The magical powers.” This is considered to be

            The
first theme that emerged was “Chosen disability: love and affection”. Most of
the narratives about Gandhari focus on her love and respect for her husband. These
narratives suggest that she blindfolded herself as she did not wish to have the
gift of sight which her husband was deprived of. Neelakantan (2015) wrote in
his book Ajaya – Book 2: Rise of Kali that Gandhari was “the pativrata who had refused the light
denied to her blind husband”. This
equates Gandhari to the perfect wife – a Sati. She is called a Pativrata as she
voluntarily choses blindness to stand in solidarity with her husband. This is
particularly important as Gandhari is often said to be the perfect wife.
Pattnaik (2010) says, “By blindfolding
herself to share her husband’s blindness, Gandhari attains the status of ‘sati’
or the perfect wife. Later in the epic, her sacrifice grants her magical powers.”
This is considered to be a penance which grants Gandhari magical powers –
powers she has achieved because of her piety towards her husband.

            The
second theme that emerged was “Chosen disability: Protest”. Some narratives
suggest that Gandhari blindfolded herself not because she loved her husband,
but because she was appalled at being asked to marry a blind man. Hence, she
chose to blindfold herself instead of having to look at the face of her blind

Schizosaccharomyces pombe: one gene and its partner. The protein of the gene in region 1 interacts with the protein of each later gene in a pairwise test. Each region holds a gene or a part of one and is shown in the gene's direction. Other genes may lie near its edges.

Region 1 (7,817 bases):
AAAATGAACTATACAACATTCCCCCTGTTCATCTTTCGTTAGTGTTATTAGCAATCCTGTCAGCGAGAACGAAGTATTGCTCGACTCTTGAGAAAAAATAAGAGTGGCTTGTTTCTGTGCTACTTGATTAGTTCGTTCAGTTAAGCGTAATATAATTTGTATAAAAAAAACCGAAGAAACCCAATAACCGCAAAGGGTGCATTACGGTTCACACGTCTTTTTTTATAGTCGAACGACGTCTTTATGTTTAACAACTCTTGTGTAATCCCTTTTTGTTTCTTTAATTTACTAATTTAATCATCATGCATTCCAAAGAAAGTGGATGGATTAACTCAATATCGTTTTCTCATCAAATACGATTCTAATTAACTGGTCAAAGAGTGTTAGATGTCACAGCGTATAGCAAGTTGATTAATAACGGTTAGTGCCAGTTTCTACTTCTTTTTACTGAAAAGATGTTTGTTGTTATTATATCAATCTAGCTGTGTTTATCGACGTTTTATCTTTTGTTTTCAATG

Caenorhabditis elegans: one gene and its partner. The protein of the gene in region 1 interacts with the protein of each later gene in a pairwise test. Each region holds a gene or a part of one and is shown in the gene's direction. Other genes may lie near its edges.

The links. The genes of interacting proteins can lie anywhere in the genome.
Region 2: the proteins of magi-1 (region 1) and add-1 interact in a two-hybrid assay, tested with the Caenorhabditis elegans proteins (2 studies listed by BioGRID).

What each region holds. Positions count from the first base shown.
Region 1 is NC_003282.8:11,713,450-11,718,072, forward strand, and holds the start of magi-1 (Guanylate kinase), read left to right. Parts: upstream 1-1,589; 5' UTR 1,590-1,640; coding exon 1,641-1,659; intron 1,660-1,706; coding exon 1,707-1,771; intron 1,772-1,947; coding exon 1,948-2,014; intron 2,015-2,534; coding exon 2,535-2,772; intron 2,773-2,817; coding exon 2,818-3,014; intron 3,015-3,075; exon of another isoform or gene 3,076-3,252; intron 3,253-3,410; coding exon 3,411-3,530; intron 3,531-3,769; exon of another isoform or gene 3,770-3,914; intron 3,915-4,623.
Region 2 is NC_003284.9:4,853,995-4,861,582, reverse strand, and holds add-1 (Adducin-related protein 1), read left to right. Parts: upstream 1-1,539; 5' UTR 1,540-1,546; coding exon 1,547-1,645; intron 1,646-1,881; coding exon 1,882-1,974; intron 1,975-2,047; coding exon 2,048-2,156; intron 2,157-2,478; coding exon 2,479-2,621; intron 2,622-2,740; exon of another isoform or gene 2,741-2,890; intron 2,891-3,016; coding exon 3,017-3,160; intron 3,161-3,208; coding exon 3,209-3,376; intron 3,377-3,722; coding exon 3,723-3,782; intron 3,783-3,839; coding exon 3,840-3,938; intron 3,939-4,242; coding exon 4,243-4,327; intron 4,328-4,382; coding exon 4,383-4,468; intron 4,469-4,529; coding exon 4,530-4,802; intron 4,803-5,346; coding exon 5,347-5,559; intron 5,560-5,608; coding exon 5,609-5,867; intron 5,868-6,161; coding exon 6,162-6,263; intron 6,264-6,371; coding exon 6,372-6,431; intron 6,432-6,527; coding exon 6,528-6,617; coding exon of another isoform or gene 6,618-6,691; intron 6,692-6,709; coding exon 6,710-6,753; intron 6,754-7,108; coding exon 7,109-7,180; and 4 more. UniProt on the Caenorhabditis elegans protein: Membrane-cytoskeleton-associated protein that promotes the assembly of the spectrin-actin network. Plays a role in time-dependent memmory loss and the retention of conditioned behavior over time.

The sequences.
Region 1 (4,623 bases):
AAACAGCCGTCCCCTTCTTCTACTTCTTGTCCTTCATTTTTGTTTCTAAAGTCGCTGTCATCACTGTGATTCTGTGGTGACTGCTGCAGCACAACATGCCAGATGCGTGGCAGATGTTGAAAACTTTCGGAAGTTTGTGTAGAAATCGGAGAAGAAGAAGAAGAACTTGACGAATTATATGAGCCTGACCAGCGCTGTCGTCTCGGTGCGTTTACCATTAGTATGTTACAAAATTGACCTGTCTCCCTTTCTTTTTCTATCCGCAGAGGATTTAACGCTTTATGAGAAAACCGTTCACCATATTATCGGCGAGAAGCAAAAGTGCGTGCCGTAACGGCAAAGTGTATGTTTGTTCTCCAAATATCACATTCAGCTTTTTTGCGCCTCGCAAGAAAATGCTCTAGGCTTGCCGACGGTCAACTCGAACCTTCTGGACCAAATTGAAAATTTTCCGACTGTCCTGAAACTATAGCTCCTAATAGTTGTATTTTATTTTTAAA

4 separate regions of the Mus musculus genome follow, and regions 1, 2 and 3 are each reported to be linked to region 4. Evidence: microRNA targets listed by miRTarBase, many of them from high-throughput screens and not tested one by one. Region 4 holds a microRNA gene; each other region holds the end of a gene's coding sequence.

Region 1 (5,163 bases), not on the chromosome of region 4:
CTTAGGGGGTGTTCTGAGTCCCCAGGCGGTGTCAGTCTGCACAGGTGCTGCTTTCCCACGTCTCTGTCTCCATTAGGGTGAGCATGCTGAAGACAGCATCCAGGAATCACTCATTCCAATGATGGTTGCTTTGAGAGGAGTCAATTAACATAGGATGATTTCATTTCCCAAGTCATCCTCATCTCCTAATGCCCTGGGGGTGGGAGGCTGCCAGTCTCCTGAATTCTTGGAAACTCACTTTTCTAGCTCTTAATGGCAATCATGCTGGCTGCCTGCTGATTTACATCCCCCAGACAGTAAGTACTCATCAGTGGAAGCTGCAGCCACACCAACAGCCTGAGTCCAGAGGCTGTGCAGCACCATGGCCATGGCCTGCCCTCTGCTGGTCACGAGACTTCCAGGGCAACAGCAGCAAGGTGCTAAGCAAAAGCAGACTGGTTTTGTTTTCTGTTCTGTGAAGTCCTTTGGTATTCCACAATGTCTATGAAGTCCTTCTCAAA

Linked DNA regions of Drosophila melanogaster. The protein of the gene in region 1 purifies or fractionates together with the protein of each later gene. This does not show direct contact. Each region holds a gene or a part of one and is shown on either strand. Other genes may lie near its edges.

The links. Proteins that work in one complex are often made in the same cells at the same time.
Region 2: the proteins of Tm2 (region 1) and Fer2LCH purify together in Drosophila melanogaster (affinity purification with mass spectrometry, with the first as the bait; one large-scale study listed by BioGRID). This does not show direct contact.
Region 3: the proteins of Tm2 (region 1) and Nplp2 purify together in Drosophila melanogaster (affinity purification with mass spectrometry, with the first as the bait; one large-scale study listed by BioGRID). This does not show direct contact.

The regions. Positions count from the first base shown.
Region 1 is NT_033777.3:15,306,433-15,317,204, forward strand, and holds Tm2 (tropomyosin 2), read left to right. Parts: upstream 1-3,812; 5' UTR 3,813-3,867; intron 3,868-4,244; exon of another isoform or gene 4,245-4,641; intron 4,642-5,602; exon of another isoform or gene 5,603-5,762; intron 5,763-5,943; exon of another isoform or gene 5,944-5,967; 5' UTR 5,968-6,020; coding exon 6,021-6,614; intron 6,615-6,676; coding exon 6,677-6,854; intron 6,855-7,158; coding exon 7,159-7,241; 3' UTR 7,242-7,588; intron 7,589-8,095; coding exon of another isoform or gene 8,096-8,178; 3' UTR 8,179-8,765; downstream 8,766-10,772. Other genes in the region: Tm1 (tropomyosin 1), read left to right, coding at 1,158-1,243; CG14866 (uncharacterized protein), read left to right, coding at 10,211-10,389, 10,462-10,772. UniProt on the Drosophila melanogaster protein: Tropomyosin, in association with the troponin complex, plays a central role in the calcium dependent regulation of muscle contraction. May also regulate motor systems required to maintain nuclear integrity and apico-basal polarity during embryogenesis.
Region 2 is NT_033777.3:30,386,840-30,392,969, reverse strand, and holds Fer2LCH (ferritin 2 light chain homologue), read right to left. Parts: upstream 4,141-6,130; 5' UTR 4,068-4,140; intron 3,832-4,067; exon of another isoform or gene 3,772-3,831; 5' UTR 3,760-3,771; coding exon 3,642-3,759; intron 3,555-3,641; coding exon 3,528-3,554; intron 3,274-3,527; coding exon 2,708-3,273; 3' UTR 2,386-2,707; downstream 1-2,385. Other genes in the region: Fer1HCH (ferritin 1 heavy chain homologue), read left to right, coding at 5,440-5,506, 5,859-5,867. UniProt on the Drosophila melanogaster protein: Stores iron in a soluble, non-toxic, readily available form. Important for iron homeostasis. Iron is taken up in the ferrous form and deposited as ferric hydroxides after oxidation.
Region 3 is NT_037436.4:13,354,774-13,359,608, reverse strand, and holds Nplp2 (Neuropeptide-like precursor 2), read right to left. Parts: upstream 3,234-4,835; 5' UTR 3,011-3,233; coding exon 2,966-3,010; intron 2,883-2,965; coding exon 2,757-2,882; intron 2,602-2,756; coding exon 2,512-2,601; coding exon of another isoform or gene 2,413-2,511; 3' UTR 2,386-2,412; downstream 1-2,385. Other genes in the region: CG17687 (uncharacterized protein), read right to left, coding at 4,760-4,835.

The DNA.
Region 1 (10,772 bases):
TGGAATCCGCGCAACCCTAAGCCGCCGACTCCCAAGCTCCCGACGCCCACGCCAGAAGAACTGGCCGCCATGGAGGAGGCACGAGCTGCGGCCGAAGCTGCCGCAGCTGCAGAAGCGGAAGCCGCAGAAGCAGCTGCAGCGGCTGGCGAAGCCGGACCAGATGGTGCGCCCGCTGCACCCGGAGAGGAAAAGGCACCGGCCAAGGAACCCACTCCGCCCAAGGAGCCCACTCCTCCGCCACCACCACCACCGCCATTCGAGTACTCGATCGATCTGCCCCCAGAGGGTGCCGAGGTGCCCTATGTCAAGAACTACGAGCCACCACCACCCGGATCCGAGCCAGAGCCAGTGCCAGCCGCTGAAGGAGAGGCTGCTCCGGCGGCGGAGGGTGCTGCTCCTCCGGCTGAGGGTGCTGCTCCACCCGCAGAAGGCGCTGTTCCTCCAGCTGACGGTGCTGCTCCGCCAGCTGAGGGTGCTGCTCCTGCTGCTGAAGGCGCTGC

husband. This corresponds with the aesthetic model of disability, as one
account suggests that the main reason for Gandhari choosing to blindfold
herself was her dislike for looking at her husband’s sightless eyes. According
to Neelakantan (2013), “It had been a
forced marriage, thrust upon a hapless Princess by a powerful man”. This
was one of main reasons for her protesting against it.

            The
third theme that emerged was “Love for children”. Gandhari’s love for her
children is well-documented and remains constant across various narratives.
Gandhari was incredibly fond of Duryodhana, her first-born child. She loved him
so much that she wouldn’t let the courtiers harm him even when his birth was
followed by many ill-omens. She loudly declared that her first-born was her
favourite and she wouldn’t let anyone harm him. To ensure that Duryodhana
became the king of Hastinapuri, Gandhari had a fierce rivalry with Kunti.
Furthurmore, during the Battle of Kurukshetra, Gandhari uses the powers she
gained due to her piety to make Duryodhana invulnerable to the attacks of
others. She always turned a blind eye to the faults of her children, which is
why they turned out to be such villains, according to most narratives.
According to Pattnaik (2010), “Vyasa
wonders if parents are naturally blind to shortcomings of their children like
Dhritarashtra, or if they choose to be blind like Gandhari.”